Psychology Behind Flossing the Teeth
Many people who diligently brush their teeth twice a day neglect to floss their teeth. It is no secret that flossing your teeth is not fun. It is awkward and difficult, and can be a messy proposition. We hear from our dentist that it is important, but it is a hassle, and we rarely remember to do it. Why is that?
To form a habit, people need a cue to help them remember to take some action, and a reward for doing so.
When toothpaste first appeared on the market, a clever marketing campaign made its use commonplace. People were instructed to run their tongue across their teeth to feel a film. They were then advised that toothpaste would remove this yucky film. The cue was feeling the film on their teeth, and the reward was getting rid of it.
But there is no such cue/reward for flossing. Since flossing simply cleans between our teeth, we do not notice that it is needed, and there is no obvious reward for doing so. With no clear cue for flossing, we do not remember to do it. So, we need to make up our own. Here are some suggestions.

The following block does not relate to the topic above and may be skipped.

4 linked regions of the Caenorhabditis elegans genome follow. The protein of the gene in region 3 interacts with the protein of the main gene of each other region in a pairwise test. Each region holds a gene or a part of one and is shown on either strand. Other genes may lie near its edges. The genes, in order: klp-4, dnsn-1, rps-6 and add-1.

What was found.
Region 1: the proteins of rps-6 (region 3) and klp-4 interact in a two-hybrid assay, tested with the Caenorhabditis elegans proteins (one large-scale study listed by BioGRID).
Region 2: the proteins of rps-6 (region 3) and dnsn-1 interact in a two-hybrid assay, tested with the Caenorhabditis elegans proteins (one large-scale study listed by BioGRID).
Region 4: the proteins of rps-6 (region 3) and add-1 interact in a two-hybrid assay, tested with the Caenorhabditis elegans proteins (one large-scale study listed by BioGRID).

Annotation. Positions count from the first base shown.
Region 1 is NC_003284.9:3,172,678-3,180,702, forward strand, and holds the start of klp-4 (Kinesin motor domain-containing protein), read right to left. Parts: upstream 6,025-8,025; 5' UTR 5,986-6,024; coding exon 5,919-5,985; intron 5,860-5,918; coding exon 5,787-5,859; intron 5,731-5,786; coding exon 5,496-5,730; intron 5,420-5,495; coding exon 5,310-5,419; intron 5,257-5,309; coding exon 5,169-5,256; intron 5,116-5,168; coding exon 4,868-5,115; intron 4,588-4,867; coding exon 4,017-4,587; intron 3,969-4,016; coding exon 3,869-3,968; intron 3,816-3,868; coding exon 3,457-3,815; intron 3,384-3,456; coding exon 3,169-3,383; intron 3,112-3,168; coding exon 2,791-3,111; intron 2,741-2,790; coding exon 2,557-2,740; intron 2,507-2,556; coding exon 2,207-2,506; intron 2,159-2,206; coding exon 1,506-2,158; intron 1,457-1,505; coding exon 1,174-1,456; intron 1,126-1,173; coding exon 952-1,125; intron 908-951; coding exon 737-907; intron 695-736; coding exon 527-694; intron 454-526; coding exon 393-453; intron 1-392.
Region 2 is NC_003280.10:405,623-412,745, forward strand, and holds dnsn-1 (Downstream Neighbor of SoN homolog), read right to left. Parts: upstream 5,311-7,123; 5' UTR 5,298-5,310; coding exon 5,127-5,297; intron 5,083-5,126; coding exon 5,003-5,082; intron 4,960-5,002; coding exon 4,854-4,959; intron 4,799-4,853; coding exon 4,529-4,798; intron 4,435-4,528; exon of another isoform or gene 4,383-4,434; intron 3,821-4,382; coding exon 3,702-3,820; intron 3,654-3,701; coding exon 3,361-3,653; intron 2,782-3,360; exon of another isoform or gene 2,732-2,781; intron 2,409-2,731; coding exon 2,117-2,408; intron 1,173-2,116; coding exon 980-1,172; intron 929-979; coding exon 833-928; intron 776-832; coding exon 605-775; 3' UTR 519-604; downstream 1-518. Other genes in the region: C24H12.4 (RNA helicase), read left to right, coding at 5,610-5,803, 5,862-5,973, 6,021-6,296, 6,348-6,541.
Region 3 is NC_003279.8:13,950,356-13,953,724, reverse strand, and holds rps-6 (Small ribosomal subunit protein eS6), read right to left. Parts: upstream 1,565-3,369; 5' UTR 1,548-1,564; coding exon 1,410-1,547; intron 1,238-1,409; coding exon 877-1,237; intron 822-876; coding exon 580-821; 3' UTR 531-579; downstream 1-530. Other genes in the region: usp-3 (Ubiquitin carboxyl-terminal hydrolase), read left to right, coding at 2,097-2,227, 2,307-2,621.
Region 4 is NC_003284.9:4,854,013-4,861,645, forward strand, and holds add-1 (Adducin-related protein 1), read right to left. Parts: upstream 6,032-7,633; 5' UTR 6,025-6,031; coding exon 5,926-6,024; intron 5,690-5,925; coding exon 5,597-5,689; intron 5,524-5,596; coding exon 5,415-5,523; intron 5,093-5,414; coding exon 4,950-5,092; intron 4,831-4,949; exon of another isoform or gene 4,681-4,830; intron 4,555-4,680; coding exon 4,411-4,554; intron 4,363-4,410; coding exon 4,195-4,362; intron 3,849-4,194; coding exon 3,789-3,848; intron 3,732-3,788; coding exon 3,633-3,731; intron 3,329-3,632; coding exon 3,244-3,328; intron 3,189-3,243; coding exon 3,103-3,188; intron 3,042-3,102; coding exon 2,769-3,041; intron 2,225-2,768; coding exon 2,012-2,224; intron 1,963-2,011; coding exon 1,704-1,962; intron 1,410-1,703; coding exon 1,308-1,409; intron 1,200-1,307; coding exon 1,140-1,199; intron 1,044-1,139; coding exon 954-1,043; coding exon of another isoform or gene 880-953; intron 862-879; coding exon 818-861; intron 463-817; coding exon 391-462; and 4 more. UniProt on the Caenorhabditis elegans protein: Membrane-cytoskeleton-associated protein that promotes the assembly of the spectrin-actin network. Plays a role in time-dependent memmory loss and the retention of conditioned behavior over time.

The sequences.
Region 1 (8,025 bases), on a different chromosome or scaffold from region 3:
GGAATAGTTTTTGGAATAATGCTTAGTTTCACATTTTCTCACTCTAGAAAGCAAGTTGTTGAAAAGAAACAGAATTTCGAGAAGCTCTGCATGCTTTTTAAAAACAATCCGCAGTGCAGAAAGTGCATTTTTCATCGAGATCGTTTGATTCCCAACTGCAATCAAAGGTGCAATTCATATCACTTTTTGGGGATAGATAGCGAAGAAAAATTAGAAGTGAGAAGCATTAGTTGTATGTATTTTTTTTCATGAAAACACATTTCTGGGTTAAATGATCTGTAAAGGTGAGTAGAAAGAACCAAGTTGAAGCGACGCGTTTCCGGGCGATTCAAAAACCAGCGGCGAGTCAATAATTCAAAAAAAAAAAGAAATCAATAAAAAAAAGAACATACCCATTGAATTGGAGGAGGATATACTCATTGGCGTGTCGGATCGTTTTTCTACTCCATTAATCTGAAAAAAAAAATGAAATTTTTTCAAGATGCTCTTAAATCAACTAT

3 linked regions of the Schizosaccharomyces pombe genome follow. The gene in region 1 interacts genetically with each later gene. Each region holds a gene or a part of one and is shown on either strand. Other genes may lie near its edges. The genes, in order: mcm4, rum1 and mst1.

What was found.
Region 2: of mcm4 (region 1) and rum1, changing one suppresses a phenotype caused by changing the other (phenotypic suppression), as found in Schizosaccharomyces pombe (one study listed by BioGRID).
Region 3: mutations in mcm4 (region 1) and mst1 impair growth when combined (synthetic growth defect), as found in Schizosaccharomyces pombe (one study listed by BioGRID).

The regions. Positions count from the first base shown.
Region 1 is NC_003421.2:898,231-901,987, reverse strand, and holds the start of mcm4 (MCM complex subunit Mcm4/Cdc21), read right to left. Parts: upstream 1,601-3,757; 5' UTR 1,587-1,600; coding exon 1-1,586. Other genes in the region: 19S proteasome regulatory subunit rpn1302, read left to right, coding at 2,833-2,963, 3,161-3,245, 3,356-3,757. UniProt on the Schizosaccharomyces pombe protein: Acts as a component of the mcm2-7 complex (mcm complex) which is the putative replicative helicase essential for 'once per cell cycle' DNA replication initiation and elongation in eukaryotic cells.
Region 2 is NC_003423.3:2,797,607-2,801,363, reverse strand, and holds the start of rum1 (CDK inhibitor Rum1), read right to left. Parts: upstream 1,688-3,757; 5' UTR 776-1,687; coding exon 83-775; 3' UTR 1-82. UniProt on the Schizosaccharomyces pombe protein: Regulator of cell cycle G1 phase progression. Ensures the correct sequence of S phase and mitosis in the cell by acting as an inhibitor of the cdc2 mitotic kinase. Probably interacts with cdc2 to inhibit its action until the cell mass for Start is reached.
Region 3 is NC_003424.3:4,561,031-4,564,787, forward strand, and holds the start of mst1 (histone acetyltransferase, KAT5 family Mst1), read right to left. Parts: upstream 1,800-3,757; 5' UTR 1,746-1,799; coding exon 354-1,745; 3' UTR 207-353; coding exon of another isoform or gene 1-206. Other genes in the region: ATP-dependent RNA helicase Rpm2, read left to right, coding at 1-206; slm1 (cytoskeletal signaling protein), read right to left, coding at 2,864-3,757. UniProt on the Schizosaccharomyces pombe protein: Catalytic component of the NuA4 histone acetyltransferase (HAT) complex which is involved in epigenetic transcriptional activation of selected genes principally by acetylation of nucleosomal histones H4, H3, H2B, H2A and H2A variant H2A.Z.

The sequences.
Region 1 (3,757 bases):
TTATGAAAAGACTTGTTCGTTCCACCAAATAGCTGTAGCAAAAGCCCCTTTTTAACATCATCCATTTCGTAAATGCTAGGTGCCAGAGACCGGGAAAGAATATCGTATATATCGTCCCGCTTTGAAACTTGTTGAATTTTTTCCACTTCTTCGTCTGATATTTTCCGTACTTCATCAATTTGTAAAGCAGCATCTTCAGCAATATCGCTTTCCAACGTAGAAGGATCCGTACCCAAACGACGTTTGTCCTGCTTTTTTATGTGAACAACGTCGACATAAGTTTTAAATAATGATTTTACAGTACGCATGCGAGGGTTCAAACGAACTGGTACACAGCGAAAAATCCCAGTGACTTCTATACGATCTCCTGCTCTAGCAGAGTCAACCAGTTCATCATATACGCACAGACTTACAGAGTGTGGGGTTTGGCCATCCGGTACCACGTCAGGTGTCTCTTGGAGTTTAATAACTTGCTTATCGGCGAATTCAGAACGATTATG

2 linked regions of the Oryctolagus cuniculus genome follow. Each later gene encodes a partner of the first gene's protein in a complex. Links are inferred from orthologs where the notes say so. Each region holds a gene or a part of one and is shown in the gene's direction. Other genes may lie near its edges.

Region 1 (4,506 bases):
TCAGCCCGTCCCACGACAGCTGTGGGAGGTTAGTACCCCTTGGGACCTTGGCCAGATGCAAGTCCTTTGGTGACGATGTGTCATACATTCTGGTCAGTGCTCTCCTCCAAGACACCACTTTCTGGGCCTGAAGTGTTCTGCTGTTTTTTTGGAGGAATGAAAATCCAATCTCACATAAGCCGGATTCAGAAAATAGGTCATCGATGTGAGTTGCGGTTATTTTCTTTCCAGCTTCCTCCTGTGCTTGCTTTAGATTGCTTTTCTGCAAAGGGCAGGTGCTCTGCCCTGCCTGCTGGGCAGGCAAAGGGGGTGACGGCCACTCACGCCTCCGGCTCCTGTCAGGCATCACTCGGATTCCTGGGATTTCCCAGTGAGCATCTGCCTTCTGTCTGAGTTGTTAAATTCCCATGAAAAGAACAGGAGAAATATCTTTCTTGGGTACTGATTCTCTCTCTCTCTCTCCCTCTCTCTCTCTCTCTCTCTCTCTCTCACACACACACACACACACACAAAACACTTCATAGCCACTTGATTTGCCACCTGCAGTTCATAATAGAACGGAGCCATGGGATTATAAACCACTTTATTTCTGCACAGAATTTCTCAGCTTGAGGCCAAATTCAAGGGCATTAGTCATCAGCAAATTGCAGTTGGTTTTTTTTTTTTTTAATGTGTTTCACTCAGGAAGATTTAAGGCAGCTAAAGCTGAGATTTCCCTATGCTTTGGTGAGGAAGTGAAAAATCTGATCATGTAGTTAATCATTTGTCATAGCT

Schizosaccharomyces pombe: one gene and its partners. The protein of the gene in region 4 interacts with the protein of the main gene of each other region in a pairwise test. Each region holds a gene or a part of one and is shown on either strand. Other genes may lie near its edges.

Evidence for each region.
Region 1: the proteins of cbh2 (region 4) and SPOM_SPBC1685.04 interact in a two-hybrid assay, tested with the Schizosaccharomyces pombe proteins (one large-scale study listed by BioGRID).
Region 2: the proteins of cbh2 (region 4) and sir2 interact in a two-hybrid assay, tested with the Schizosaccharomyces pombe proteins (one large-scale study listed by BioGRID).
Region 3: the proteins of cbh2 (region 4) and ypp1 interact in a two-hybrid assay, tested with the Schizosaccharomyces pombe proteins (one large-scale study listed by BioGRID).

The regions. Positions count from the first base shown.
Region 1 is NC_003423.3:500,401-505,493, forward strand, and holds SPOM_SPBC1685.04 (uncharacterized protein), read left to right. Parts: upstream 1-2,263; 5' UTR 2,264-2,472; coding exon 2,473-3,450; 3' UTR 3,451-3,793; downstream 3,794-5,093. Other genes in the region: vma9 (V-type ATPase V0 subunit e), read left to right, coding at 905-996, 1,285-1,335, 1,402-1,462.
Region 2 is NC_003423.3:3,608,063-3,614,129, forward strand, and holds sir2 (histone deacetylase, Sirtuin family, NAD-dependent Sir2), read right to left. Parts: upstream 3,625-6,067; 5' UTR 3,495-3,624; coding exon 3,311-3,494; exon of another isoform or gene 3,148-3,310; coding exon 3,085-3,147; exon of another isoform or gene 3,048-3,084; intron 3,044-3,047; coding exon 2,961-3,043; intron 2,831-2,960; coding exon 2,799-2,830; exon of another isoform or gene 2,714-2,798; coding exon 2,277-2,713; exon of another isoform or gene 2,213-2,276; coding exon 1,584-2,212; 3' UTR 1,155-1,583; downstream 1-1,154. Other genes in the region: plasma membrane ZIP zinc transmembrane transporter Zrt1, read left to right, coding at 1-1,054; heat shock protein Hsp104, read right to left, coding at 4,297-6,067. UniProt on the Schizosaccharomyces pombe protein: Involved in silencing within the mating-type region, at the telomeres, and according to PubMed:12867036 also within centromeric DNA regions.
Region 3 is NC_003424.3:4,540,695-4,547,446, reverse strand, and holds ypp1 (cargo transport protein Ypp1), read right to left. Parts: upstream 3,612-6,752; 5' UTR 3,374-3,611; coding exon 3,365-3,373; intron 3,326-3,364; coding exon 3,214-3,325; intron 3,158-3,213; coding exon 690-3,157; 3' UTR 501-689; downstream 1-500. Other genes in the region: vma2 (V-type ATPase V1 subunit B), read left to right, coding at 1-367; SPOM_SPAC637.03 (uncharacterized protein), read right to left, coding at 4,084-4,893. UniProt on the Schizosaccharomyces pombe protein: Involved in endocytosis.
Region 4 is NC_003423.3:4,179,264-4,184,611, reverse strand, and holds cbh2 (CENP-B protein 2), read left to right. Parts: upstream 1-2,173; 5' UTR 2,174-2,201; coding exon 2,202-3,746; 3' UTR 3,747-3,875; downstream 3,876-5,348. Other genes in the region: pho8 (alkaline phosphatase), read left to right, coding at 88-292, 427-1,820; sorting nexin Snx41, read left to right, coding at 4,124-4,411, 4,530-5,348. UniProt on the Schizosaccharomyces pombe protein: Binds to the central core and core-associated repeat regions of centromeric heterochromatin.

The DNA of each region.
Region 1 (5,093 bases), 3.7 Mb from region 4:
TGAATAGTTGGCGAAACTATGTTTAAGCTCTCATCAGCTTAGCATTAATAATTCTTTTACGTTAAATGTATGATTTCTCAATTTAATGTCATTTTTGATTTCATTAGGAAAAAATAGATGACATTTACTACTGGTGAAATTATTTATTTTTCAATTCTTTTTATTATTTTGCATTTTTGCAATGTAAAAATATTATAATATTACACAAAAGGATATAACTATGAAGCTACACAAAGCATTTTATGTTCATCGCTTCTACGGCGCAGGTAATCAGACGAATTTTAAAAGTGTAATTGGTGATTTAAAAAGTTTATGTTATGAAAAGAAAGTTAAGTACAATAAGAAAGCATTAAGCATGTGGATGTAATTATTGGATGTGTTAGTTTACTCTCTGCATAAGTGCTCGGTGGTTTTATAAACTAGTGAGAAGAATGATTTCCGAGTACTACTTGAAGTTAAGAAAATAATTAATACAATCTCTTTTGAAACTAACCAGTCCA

• Create a simple cue: Try sticking a post-it on your mirror. It may also help to keep floss stashed everywhere, so you have immediate access if you remember it during the day.
• Create a clear reward: Initially, this could be using a certain flavor of floss. Eventually, your reward will likely become the pleasant stimulation you feel from flossing.
• Make flossing easy: Invest in a flossing stick or another flossing aid to make the process easier. this allows you to floss with one hand, and avoiding the need to manipulate your fingers or fist into your mouth.
For more information, consult with our dentist.
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